Unheralded have a say

VIJAY LOKAPALLY

AT the opening ceremony in Cape Town, they were happy to be part of the fraternity, happily clicking away pictures of their idols. A fortnight into the tournament, they had found a stage for themselves to steal the limelight, plotting upsets that make the sport such an exciting spectacle.

Collins Omondi Obuya, John Davison, Jan-Berry Burger, Tim de Leede. These names did not mean much until they performed, to showcase their ability to compete with the best. Hailing from lesser-known cricket-playing nations, they had the advantage of being in a position where they had nothing to lose. So, when the opportunity arose, they grabbed it, shook the cricket world and gave a new twist to the competition.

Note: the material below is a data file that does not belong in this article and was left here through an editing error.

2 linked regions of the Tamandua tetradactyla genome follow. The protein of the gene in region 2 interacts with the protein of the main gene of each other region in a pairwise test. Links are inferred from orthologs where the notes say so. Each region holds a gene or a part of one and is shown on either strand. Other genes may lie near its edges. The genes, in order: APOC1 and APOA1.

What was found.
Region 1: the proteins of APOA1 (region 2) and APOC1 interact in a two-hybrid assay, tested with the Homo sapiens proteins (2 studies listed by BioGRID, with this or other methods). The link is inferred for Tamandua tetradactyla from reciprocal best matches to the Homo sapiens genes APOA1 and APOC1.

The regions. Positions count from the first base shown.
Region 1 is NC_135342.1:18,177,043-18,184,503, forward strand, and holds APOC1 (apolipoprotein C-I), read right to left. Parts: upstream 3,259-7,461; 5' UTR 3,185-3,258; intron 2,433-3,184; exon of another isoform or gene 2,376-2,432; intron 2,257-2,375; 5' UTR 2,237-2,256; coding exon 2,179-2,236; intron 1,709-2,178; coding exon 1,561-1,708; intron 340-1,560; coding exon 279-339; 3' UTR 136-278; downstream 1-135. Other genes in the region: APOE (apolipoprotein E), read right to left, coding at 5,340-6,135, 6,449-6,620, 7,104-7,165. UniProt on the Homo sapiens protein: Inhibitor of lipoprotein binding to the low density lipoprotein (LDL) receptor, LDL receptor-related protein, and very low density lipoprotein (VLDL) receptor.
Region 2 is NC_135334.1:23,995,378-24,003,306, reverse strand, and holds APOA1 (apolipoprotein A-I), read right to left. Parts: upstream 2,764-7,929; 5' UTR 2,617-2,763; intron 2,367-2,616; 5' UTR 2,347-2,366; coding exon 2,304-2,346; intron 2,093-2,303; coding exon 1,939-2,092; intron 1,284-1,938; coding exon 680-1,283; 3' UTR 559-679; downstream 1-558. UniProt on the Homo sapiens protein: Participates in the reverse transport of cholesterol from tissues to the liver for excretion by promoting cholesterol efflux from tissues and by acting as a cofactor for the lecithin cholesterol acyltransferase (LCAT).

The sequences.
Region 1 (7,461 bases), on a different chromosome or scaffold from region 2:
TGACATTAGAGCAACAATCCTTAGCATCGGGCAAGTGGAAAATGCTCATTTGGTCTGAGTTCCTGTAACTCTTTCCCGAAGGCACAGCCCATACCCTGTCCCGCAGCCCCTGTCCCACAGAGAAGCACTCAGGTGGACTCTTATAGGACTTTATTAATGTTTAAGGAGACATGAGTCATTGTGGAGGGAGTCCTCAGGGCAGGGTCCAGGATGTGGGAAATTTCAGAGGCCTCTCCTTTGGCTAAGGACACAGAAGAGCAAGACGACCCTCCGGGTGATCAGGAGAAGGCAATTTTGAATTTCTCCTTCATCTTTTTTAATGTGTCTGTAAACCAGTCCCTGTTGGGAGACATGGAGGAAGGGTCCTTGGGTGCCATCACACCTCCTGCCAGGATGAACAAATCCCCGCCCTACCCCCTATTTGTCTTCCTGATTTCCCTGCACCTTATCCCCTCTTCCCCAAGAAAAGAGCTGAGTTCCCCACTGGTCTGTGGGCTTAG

Every World Cup in the past, gave rise to new heroes. A few upsets at each Cup indicated the progress made by the weaker nations, the non-Test playing teams. Of course with the exception of Bangladesh which has remained an embarrassment after being granted the Test status.

But teams like Kenya, Canada, Namibia and Holland, despite the absence of a proper infrastructure, have backed themselves to aim for a spot in the big league. And they did justify their inclusion in the ICC Cricket World Cup by making the opposition squirm.

Kenya, in fact, made a grand stride forward by beating Sri Lanka on home turf. These little known players and teams contribute towards the progress of the game travelling to far distances. When someone like Davison from Canada smashes the fastest century in World Cup history the others are bound to sit up and take notice. It was a sensational deed by Davison, who struggled to make an impact as an off-spinner in Australian domestic cricket.